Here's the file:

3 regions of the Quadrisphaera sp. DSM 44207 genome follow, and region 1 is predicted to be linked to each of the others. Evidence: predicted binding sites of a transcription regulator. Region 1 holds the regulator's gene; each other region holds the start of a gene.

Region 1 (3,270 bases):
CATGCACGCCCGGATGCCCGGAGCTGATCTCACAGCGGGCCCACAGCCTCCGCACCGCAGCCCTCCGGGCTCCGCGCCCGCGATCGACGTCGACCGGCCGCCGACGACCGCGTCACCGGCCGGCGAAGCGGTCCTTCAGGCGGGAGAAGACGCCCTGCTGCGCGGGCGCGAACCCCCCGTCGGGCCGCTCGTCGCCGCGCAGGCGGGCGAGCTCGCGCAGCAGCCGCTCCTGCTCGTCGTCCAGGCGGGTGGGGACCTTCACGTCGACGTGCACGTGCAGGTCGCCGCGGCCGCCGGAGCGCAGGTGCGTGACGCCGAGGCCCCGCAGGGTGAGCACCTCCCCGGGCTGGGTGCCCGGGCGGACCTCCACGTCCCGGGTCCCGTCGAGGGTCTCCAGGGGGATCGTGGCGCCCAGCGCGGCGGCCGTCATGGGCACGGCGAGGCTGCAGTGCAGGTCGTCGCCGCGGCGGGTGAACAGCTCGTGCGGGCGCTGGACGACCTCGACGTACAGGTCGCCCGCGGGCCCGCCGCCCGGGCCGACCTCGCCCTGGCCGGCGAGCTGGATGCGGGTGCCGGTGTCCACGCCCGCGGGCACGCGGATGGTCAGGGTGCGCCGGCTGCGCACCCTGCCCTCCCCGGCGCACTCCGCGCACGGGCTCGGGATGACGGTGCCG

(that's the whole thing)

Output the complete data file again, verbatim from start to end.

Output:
3 regions of the Quadrisphaera sp. DSM 44207 genome follow, and region 1 is predicted to be linked to each of the others. Evidence: predicted binding sites of a transcription regulator. Region 1 holds the regulator's gene; each other region holds the start of a gene.

Region 1 (3,270 bases):
CATGCACGCCCGGATGCCCGGAGCTGATCTCACAGCGGGCCCACAGCCTCCGCACCGCAGCCCTCCGGGCTCCGCGCCCGCGATCGACGTCGACCGGCCGCCGACGACCGCGTCACCGGCCGGCGAAGCGGTCCTTCAGGCGGGAGAAGACGCCCTGCTGCGCGGGCGCGAACCCCCCGTCGGGCCGCTCGTCGCCGCGCAGGCGGGCGAGCTCGCGCAGCAGCCGCTCCTGCTCGTCGTCCAGGCGGGTGGGGACCTTCACGTCGACGTGCACGTGCAGGTCGCCGCGGCCGCCGGAGCGCAGGTGCGTGACGCCGAGGCCCCGCAGGGTGAGCACCTCCCCGGGCTGGGTGCCCGGGCGGACCTCCACGTCCCGGGTCCCGTCGAGGGTCTCCAGGGGGATCGTGGCGCCCAGCGCGGCGGCCGTCATGGGCACGGCGAGGCTGCAGTGCAGGTCGTCGCCGCGGCGGGTGAACAGCTCGTGCGGGCGCTGGACGACCTCGACGTACAGGTCGCCCGCGGGCCCGCCGCCCGGGCCGACCTCGCCCTGGCCGGCGAGCTGGATGCGGGTGCCGGTGTCCACGCCCGCGGGCACGCGGATGGTCAGGGTGCGCCGGCTGCGCACCCTGCCCTCCCCGGCGCACTCCGCGCACGGGCTCGGGATGACGGTGCCG